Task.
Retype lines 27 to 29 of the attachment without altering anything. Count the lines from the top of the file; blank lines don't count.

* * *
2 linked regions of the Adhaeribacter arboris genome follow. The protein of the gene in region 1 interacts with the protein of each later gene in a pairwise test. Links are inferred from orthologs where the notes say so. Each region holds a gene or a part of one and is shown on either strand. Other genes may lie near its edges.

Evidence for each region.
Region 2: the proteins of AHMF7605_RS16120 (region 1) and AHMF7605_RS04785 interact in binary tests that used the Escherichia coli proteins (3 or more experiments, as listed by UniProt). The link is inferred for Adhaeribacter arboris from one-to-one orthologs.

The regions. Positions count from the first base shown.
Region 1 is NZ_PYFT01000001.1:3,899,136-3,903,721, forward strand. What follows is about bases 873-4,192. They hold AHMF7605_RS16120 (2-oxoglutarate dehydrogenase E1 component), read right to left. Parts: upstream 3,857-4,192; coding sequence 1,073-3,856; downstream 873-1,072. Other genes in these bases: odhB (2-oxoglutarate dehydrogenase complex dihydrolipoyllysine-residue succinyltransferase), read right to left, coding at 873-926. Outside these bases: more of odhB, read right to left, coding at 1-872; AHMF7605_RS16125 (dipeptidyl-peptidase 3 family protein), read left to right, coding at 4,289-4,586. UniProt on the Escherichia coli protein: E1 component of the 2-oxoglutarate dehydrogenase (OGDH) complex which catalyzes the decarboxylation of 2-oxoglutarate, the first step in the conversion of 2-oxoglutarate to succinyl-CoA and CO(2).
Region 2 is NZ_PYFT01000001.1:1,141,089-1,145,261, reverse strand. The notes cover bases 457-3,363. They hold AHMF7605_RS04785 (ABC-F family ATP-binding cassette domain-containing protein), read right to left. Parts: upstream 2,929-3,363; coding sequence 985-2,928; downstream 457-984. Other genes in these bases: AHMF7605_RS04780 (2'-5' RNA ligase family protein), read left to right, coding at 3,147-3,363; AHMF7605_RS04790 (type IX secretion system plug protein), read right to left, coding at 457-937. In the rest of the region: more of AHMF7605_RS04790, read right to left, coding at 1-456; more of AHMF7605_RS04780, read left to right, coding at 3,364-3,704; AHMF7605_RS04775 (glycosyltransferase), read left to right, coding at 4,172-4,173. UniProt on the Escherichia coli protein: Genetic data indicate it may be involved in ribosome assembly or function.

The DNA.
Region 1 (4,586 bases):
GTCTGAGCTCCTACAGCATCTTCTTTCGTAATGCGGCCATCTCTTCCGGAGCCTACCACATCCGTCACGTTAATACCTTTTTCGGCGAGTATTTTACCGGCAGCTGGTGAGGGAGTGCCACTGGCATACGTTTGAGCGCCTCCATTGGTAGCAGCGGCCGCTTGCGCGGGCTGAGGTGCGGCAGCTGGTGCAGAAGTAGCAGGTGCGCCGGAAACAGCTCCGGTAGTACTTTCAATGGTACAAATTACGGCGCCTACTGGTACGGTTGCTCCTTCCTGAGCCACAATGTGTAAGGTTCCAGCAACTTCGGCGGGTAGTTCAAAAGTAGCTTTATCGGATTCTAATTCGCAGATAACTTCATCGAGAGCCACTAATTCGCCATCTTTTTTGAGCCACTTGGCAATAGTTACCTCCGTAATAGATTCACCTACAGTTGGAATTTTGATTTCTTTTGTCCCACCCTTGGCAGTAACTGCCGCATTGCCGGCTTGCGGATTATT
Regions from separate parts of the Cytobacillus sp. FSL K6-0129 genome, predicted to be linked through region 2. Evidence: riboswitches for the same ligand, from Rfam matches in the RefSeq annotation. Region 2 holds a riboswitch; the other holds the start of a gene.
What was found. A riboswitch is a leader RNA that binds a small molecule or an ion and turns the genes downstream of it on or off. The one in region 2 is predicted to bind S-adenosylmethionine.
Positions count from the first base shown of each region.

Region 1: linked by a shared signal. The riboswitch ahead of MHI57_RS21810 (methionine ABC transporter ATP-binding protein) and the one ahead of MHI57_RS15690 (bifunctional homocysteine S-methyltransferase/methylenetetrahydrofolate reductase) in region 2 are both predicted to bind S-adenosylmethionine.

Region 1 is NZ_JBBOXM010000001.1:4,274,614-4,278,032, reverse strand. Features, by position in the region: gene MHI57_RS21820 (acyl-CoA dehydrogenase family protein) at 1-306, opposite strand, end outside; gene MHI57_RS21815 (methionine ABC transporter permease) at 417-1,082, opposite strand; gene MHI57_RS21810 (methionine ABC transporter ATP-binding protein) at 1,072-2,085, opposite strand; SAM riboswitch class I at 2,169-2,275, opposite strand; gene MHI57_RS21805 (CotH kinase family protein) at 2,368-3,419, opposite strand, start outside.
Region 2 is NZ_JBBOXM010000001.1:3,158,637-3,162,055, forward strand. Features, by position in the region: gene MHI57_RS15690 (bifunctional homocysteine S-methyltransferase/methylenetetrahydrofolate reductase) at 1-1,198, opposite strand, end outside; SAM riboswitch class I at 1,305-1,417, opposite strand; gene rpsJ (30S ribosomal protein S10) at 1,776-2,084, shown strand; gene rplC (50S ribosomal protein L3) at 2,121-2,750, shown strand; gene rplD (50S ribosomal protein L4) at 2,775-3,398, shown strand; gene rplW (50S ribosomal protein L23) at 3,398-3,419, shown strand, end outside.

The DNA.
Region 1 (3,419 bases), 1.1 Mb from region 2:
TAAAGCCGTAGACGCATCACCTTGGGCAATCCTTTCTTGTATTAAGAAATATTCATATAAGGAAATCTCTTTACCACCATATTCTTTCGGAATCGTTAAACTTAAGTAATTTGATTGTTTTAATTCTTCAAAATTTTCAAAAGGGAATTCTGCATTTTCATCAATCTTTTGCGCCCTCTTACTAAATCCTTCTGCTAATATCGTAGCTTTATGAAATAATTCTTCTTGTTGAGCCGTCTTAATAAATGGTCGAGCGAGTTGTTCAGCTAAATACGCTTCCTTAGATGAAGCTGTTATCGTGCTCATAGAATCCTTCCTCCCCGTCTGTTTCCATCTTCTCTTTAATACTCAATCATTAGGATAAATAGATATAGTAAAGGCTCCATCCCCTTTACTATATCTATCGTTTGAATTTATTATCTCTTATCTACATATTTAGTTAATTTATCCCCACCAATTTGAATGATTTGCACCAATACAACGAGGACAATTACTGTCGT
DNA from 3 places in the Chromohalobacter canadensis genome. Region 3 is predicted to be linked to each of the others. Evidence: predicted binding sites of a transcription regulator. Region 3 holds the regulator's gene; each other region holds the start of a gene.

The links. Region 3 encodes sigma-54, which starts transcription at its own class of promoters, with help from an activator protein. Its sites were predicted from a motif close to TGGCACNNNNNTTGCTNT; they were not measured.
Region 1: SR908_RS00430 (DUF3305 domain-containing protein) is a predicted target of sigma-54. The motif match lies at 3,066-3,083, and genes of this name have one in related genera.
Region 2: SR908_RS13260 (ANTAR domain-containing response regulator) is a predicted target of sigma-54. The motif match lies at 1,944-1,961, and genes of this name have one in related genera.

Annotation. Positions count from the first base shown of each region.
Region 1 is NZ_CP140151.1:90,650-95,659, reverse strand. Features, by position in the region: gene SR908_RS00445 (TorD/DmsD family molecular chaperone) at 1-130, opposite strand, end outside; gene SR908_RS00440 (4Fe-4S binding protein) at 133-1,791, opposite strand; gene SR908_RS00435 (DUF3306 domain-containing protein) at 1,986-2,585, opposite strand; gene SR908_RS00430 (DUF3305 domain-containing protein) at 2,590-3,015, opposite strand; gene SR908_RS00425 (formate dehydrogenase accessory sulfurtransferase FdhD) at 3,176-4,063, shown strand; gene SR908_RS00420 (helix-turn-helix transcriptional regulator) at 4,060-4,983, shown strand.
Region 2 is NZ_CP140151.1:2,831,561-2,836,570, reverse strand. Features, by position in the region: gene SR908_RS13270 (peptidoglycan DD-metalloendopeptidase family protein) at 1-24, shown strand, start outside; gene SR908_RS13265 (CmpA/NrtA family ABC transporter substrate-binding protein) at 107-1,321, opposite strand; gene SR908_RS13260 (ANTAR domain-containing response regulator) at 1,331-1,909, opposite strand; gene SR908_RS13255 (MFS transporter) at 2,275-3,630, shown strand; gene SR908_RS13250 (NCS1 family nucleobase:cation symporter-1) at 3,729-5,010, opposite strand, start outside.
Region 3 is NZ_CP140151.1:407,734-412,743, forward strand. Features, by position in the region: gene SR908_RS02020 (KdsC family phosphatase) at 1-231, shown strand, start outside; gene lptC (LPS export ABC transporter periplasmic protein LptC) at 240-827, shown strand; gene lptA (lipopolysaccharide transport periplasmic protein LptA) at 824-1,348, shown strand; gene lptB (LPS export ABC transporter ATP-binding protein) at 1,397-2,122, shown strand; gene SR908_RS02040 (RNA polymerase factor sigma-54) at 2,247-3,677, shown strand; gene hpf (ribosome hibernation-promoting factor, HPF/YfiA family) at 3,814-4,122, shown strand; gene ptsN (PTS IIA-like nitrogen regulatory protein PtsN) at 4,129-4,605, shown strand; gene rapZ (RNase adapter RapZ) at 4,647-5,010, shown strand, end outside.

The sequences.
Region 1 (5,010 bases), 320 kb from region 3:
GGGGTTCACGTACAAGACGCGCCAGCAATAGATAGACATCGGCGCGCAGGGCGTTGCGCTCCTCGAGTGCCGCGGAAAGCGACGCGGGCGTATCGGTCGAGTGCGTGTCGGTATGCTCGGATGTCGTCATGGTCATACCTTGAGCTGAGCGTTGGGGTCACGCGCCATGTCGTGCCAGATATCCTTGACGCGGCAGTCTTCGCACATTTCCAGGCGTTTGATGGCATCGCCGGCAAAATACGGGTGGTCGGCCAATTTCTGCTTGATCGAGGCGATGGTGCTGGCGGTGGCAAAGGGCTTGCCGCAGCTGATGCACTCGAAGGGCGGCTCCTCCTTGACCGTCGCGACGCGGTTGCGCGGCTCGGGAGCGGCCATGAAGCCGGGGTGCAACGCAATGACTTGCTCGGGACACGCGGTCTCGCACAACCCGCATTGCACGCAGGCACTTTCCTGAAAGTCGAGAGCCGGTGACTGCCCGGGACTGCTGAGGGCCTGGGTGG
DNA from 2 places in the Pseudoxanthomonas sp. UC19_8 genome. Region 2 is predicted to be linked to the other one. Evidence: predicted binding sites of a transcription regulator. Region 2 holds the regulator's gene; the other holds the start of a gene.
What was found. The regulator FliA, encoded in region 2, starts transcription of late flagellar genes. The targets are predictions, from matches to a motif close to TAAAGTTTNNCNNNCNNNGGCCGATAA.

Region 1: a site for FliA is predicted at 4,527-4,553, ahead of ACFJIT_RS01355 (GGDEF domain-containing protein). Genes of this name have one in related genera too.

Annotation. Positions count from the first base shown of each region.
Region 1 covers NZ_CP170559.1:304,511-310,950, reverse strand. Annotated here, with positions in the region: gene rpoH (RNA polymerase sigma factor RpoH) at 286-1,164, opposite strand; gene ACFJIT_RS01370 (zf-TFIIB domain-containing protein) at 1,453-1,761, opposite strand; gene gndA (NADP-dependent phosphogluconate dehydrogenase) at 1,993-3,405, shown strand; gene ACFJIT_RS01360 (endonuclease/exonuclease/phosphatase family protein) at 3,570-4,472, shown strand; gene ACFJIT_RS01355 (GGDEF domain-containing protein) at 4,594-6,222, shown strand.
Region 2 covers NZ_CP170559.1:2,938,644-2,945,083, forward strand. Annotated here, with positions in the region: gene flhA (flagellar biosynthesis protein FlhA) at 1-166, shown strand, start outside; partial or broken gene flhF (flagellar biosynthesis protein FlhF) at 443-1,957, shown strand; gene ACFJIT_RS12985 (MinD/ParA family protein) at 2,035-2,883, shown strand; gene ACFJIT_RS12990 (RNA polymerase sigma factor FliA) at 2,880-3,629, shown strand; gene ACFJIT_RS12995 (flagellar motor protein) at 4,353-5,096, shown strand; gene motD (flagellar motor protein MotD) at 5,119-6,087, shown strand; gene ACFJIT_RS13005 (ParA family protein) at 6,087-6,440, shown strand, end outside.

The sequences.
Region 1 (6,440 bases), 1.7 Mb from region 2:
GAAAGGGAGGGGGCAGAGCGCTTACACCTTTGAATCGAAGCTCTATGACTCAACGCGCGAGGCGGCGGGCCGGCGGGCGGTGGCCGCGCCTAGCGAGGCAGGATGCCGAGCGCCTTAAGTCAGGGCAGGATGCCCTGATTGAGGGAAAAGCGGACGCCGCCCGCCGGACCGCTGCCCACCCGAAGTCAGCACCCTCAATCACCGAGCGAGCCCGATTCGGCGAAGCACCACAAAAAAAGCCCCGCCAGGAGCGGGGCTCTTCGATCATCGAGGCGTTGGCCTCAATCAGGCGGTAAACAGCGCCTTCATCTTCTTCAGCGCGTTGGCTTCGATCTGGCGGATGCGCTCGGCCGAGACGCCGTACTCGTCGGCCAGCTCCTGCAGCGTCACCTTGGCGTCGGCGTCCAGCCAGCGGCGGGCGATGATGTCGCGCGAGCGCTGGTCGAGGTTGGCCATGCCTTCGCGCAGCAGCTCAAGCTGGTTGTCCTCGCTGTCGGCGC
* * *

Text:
The sequences.
Region 1 (5,010 bases), 320 kb from region 3:
GGGGTTCACGTACAAGACGCGCCAGCAATAGATAGACATCGGCGCGCAGGGCGTTGCGCTCCTCGAGTGCCGCGGAAAGCGACGCGGGCGTATCGGTCGAGTGCGTGTCGGTATGCTCGGATGTCGTCATGGTCATACCTTGAGCTGAGCGTTGGGGTCACGCGCCATGTCGTGCCAGATATCCTTGACGCGGCAGTCTTCGCACATTTCCAGGCGTTTGATGGCATCGCCGGCAAAATACGGGTGGTCGGCCAATTTCTGCTTGATCGAGGCGATGGTGCTGGCGGTGGCAAAGGGCTTGCCGCAGCTGATGCACTCGAAGGGCGGCTCCTCCTTGACCGTCGCGACGCGGTTGCGCGGCTCGGGAGCGGCCATGAAGCCGGGGTGCAACGCAATGACTTGCTCGGGACACGCGGTCTCGCACAACCCGCATTGCACGCAGGCACTTTCCTGAAAGTCGAGAGCCGGTGACTGCCCGGGACTGCTGAGGGCCTGGGTGG